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Issues: Rise of the Resistance

By Anjali Enjeti Email By Anjali Enjeti
April 2018
Issues: Rise of the Resistance

 

Was the 2016 U.S. election a wake-up call for local South Asian Americans? Indeed, says writer ANJALI ENJETI, who has seen a sharp uptick in community activism. An activist herself, she notes that many people are angry. But that anger—and concern—is being channeled into an energetic, potent, and tireless movement in the Atlanta metro area.

 

Rain pelted the windshield so vigorously the tail-lights of the cars ahead seemed to bleed into the asphalt. Squished in the second row of a minivan, I immediately regretted not bringing a larger umbrella or a poncho for the hours we’d be spending outside.

The gloomy weather, however, did nothing to dampen the mood.

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(Right) Anjali Enjeti at the 2017 Women’s March in Atlanta.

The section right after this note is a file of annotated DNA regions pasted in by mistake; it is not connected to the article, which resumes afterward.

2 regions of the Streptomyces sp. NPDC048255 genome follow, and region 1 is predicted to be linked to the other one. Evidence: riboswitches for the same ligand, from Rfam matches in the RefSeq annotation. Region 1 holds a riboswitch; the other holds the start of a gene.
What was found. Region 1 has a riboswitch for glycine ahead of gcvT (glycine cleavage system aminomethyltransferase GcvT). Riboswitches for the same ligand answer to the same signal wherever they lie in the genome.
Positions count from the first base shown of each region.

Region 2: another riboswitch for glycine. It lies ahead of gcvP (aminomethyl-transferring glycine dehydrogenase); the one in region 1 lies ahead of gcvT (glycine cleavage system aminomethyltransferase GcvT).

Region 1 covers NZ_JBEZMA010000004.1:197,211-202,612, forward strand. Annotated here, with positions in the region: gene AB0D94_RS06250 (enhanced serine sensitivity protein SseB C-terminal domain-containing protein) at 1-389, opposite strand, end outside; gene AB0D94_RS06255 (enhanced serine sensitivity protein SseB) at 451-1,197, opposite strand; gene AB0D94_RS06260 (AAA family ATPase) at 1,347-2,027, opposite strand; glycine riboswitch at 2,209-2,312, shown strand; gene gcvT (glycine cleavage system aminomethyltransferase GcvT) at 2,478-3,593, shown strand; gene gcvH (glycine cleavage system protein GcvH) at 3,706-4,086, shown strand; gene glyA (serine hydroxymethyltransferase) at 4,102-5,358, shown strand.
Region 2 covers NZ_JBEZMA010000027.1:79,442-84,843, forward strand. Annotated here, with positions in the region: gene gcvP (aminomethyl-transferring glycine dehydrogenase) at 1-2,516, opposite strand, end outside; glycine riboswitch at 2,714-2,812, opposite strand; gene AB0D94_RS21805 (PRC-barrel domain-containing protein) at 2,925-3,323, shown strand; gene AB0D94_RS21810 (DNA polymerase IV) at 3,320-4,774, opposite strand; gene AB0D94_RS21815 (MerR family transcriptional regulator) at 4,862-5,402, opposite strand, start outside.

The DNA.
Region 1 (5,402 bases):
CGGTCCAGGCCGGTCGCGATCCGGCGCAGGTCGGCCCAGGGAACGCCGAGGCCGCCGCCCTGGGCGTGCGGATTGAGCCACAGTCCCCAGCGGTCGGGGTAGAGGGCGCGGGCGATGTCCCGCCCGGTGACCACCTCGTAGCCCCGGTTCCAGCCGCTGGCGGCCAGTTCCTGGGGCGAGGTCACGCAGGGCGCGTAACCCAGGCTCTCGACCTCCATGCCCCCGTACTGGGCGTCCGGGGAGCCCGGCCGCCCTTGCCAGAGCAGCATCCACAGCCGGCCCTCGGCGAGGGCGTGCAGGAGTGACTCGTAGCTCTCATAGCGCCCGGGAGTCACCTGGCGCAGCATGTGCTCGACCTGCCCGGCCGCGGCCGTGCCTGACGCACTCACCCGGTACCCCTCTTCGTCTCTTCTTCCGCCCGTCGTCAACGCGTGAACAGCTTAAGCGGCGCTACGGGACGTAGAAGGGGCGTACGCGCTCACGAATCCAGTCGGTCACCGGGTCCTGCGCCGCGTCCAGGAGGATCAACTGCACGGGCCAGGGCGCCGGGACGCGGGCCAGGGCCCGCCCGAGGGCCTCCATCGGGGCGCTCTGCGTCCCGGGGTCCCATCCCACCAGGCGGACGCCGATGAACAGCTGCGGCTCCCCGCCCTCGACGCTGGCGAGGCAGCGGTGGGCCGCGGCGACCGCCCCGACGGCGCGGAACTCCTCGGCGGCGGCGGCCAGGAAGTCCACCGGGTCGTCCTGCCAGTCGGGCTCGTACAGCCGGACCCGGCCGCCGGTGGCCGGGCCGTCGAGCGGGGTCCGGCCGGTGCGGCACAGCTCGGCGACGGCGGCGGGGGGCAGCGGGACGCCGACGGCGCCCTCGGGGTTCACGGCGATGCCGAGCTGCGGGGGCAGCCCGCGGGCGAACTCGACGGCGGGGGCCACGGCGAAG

It was Saturday, January 21, one day after Donald Trump was inaugurated as the 46th president of the United States of America. There were eight of us on the road that day, six of us of South Asian origin. Our destination was the Center for Civil and Human Rights Museum, a hop, skip, and a jump from Centennial Park, where we would be joining some 60,000 Atlantans in the Women’s March, in what would come to be known as one of the largest protests in U.S. history.

I have been deeply embedded in activism for most of my life. Twenty-five years ago, I protested on the mall in D.C. for reproductive justice, rallied in support of the Violence Against Women Act (VAWA) and against the Welfare Reform Act of 1994. I have educated communities about sexual violence against women, raised money for domestic violence shelters, protested gun violence, and lobbied Congress on everything from homelessness to the Muslim Ban.